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breakingandentering~nyreblog.JPGIn People v. Mitchell , Curtis Mitchell and Charles May were seen breaking and entering into a Manhattan building. Although police were summoned, the two were no longer in the area by the time officers arrived. Some time later that evening, when the duo return to the crime scene, officers were able to intercept the men as they were again forcibly entering the structure.

Although the grand jury indicated the pair on a single count of burglary, it wasn't clear whether that indictment applied to the first or second entry.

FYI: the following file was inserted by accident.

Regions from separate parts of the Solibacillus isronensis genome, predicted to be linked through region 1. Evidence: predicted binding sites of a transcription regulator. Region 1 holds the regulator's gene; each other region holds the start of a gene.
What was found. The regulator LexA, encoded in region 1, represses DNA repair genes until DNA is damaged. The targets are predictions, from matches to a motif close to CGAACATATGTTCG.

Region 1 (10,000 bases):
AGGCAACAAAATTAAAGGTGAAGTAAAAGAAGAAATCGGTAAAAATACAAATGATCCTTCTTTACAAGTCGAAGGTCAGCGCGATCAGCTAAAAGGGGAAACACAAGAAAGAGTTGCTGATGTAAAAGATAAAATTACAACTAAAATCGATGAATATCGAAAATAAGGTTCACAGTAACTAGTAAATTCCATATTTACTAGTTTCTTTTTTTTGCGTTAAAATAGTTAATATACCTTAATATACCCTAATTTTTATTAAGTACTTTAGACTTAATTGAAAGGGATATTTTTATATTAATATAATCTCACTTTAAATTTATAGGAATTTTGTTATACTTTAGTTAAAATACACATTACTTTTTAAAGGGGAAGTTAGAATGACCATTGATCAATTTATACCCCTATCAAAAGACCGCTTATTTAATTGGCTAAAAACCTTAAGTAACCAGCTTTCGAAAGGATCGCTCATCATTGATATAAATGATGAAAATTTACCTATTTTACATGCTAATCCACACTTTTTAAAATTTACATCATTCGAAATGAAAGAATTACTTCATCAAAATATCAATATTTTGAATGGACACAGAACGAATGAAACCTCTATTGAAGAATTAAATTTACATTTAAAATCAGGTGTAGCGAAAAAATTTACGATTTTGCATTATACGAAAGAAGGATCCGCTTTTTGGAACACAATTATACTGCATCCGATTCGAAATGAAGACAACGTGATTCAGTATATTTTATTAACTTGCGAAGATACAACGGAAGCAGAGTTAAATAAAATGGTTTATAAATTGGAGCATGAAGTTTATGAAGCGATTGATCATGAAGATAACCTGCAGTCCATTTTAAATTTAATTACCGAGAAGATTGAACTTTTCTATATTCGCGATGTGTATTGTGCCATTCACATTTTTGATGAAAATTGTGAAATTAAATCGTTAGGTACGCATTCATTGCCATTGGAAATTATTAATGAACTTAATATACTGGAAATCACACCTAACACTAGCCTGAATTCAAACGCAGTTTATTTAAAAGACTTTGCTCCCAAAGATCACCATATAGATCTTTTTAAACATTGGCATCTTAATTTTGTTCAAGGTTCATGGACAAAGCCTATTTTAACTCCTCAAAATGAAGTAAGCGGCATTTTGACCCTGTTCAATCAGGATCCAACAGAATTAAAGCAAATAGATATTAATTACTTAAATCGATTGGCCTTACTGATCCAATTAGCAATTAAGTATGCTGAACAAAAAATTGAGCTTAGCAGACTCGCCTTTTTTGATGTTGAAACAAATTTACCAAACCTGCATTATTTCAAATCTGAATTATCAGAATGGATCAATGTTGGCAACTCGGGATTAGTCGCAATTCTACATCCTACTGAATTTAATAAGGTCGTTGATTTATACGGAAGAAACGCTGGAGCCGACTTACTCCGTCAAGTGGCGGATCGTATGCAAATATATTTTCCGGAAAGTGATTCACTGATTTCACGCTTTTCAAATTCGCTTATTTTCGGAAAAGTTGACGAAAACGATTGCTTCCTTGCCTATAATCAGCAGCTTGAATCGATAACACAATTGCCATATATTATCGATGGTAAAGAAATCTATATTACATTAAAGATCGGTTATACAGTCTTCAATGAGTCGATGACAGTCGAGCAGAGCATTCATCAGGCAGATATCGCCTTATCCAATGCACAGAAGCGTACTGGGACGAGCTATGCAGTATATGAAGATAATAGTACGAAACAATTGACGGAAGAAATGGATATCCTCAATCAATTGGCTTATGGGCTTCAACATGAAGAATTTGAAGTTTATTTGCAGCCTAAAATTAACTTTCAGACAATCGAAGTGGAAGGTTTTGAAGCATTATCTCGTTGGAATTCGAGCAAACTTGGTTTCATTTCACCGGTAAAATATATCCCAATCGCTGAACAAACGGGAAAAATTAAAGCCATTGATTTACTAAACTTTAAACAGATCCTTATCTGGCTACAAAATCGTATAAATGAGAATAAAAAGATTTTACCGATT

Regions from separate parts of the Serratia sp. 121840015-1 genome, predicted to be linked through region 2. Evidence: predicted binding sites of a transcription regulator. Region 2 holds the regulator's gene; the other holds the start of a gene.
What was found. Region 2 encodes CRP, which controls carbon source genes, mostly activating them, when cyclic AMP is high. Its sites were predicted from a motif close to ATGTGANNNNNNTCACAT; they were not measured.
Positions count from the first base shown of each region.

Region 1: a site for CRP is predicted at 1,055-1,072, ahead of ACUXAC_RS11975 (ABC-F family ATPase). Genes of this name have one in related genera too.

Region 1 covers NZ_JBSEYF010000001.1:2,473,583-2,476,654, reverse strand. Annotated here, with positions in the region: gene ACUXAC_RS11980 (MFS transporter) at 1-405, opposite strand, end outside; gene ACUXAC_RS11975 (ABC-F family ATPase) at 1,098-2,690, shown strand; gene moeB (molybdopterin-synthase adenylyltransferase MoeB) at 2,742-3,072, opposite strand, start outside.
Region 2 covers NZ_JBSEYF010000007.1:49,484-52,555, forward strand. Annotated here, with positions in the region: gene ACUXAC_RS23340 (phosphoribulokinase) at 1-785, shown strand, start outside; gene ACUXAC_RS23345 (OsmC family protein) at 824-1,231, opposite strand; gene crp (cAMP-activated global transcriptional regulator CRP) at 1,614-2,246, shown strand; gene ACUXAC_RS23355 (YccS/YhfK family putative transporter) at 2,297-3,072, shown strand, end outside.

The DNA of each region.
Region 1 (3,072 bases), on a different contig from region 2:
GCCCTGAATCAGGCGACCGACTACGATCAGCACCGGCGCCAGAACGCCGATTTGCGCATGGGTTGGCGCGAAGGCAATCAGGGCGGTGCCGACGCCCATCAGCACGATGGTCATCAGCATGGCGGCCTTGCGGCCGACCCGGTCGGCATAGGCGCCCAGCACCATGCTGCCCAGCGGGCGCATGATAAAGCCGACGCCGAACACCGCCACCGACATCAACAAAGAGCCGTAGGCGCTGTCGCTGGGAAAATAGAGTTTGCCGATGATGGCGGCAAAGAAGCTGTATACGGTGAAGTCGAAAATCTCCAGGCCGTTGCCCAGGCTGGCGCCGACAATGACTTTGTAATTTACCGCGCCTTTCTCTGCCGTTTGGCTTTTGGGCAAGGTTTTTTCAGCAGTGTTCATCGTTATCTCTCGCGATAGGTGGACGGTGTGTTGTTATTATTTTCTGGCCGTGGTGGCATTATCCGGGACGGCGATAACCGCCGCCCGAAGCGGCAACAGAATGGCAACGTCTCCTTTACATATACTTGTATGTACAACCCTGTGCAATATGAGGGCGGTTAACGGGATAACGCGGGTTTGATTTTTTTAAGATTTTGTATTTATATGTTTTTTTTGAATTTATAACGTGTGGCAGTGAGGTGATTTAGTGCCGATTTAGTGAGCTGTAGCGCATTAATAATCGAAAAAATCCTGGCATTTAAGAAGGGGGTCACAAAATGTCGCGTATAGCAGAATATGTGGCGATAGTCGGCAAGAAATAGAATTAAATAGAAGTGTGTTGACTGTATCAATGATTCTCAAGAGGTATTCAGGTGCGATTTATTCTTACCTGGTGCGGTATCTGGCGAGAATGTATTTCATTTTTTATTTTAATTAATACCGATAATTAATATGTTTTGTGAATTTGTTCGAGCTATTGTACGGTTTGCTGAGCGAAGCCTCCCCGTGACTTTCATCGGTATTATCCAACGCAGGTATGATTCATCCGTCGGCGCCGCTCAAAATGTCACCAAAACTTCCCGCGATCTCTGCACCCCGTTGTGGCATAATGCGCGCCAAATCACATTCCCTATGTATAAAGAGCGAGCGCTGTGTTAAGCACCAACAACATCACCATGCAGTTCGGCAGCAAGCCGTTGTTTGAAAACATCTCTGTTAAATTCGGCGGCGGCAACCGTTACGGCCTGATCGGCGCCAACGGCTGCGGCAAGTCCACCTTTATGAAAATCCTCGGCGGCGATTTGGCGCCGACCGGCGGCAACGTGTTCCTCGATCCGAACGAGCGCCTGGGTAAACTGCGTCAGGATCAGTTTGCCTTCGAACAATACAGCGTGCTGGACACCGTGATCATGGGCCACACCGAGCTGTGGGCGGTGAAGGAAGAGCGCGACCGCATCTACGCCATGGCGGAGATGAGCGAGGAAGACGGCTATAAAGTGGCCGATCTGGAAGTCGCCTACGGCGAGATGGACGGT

After the jury found Mitchell guilty, he appealed to the Appellate Division, First Department, arguing that since he had been indicted on only one count, reversible error had occurred because jurors had been permitted to consider both entries, thus making it unclear which led to his conviction.

Finding no irregularity, the AD1 upheld the outcome, as did the New York State Court of Appeals. While the prosecutor presented evidence of two distinct burglaries, each occurred on the date and location set out in the indictment. Additionally, since he failed to object to the trial judge's jury instructions, Mitchell was found to have waived any objection to their irregularity.

Was that a criminal outcome?

j0286736.gifTo download a copy of the Court of Appeal's decision, please use this link: People v. Mitchell